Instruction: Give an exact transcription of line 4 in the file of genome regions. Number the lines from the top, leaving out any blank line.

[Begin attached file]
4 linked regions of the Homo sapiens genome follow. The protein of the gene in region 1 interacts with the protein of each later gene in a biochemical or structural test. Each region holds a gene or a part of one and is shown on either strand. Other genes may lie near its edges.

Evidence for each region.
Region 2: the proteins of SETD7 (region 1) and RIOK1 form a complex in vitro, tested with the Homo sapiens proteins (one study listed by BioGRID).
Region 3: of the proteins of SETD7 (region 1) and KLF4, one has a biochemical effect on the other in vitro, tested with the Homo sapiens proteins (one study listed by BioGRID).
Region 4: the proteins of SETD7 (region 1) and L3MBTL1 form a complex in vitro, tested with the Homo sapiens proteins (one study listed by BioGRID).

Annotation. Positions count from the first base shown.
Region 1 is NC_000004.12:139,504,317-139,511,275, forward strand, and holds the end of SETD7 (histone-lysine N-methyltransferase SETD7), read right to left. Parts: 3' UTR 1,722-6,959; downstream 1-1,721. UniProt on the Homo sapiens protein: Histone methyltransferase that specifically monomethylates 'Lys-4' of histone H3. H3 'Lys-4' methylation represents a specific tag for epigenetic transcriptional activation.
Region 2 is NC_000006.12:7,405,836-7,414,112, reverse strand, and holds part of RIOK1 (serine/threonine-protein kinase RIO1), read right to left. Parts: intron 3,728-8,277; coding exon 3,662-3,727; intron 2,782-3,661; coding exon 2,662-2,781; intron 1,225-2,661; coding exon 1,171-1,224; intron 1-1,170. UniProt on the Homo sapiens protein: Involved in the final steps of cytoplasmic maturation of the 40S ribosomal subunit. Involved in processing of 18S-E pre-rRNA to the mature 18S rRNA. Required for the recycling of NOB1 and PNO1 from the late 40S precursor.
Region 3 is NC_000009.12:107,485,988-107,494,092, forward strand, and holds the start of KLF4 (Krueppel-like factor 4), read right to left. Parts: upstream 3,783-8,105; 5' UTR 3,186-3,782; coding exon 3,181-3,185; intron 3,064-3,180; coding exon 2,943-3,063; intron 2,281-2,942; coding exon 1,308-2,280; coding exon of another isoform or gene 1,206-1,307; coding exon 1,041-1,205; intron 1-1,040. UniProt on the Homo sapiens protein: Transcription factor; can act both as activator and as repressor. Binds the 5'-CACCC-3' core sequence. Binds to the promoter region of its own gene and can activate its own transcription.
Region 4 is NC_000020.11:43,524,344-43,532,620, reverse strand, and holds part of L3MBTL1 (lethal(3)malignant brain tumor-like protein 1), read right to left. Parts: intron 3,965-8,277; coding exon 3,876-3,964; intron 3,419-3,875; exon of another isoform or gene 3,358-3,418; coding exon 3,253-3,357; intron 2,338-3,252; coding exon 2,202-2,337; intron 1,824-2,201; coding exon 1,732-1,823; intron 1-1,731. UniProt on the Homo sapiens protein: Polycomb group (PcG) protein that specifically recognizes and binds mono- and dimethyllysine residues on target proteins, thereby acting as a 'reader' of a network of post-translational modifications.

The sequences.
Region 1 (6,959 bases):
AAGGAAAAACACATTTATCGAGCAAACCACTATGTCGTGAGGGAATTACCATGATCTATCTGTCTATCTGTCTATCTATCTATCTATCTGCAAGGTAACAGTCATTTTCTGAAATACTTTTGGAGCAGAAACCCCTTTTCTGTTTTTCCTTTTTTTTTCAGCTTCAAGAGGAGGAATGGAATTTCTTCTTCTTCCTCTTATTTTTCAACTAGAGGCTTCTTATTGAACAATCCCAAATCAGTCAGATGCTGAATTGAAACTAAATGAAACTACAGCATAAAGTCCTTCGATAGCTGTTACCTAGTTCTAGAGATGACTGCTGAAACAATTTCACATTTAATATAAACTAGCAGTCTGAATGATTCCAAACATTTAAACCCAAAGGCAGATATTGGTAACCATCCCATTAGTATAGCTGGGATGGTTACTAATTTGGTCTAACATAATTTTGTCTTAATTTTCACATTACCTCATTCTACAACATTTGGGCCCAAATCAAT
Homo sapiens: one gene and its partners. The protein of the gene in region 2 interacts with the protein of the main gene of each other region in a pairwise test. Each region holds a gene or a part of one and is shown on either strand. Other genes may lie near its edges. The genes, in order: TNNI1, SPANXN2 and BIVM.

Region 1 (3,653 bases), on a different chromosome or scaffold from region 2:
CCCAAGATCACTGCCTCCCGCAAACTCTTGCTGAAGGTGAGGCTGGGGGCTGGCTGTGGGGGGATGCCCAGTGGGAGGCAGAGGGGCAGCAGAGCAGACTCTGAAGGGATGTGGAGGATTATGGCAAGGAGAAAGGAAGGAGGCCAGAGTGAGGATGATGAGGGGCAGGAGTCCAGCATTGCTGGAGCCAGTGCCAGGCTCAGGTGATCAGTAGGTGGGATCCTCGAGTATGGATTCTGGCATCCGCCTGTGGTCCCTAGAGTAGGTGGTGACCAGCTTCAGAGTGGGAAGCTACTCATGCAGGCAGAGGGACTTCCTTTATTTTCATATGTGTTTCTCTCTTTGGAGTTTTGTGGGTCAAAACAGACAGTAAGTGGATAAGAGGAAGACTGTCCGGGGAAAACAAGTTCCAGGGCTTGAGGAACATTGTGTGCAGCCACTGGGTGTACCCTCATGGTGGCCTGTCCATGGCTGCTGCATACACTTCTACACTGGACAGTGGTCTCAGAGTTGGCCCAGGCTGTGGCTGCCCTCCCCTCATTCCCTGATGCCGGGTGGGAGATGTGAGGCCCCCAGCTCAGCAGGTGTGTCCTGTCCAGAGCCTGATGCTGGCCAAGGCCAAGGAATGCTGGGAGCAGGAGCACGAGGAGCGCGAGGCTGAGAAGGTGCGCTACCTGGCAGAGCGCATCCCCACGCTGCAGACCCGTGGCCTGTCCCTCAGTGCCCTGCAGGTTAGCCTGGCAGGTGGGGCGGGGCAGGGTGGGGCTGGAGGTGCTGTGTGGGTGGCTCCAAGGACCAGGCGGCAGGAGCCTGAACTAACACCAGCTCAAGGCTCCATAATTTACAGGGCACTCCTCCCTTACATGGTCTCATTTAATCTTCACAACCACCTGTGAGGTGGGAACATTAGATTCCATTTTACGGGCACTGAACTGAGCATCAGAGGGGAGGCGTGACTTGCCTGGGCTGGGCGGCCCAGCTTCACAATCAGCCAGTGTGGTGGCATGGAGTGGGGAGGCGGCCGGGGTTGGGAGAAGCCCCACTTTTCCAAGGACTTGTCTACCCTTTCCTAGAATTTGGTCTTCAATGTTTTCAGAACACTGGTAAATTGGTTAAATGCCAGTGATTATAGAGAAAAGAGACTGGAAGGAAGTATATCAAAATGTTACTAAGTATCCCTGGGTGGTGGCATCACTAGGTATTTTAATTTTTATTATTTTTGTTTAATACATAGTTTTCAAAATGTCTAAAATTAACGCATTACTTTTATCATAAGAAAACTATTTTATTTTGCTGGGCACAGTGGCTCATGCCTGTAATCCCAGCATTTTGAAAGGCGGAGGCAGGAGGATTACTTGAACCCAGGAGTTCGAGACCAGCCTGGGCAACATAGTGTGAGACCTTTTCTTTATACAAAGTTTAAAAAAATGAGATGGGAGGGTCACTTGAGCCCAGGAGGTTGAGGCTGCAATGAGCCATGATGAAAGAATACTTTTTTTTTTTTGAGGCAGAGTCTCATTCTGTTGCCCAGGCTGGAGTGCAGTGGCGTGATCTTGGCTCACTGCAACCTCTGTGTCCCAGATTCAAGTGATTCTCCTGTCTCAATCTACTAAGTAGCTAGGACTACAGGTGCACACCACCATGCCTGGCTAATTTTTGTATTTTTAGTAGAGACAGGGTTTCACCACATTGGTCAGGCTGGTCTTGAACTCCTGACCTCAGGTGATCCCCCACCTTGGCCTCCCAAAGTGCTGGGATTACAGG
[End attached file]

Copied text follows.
Region 3: of the proteins of SETD7 (region 1) and KLF4, one has a biochemical effect on the other in vitro, tested with the Homo sapiens proteins (one study listed by BioGRID).